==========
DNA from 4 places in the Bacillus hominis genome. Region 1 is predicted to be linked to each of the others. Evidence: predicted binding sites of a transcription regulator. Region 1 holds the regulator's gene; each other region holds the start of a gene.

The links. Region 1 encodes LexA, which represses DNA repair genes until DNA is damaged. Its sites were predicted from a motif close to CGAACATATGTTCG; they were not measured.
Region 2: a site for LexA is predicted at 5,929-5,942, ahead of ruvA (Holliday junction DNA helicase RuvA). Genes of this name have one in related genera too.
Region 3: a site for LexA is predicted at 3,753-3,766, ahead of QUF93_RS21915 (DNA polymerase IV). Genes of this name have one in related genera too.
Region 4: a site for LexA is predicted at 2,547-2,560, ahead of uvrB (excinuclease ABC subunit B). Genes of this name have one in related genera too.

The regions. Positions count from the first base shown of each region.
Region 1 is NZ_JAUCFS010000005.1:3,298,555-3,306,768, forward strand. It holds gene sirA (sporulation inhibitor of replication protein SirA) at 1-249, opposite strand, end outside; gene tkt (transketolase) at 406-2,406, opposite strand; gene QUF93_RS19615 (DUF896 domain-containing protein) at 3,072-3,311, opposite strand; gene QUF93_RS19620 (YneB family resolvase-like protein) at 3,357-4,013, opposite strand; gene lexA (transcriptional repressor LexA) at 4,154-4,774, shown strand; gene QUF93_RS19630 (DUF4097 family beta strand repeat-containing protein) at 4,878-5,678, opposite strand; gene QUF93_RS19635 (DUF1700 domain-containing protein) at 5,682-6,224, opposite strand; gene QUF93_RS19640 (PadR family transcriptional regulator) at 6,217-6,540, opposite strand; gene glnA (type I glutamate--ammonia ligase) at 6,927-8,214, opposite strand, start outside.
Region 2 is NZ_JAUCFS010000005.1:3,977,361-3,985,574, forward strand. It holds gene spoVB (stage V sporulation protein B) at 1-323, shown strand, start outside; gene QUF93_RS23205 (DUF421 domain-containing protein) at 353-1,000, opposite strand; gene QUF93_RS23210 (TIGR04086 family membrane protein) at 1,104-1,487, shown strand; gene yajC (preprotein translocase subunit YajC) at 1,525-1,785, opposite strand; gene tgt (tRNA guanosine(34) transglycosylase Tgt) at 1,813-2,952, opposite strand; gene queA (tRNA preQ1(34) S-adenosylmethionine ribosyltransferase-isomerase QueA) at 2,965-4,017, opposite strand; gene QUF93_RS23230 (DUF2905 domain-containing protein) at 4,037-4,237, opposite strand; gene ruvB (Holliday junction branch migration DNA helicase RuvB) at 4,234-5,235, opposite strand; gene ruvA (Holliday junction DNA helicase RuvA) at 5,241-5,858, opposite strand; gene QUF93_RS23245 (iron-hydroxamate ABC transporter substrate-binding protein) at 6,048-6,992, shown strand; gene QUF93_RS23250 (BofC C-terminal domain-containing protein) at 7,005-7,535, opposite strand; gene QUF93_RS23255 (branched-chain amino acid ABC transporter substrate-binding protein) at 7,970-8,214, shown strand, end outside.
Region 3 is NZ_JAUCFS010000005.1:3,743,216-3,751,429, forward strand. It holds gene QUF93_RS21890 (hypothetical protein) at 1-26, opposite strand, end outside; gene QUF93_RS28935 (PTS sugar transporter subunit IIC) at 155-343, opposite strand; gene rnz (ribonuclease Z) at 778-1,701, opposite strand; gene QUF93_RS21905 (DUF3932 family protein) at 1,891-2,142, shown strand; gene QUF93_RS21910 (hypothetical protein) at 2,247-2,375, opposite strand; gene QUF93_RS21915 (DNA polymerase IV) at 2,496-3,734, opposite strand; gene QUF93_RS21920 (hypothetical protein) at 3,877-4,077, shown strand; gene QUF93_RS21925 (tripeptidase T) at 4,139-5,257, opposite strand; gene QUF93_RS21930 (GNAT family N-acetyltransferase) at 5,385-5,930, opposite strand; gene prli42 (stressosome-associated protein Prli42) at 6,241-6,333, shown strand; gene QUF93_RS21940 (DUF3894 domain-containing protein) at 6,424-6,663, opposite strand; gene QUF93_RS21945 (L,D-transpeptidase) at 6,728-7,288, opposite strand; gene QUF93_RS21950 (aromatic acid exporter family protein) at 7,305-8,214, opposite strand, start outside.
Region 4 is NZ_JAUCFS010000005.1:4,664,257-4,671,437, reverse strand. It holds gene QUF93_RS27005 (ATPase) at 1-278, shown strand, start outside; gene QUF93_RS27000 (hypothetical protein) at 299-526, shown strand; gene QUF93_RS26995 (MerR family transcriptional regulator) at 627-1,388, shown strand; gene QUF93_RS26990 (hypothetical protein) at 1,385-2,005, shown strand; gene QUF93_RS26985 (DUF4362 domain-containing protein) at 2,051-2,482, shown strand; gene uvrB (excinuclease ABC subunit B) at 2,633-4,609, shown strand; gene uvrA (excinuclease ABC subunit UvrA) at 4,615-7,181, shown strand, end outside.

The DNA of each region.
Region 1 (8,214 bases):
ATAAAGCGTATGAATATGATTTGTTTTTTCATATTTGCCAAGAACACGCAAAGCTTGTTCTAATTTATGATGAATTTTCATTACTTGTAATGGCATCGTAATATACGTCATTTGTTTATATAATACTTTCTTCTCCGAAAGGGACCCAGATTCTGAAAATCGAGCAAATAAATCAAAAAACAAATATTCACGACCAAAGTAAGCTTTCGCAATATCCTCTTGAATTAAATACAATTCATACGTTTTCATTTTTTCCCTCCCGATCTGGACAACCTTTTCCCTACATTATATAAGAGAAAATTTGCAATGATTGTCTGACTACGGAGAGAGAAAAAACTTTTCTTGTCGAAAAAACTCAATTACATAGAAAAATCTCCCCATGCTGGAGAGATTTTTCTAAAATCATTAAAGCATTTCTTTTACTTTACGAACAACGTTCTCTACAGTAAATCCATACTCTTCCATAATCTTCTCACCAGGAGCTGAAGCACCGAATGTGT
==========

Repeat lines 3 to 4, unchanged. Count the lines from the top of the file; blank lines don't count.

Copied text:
Region 2: a site for LexA is predicted at 5,929-5,942, ahead of ruvA (Holliday junction DNA helicase RuvA). Genes of this name have one in related genera too.
Region 3: a site for LexA is predicted at 3,753-3,766, ahead of QUF93_RS21915 (DNA polymerase IV). Genes of this name have one in related genera too.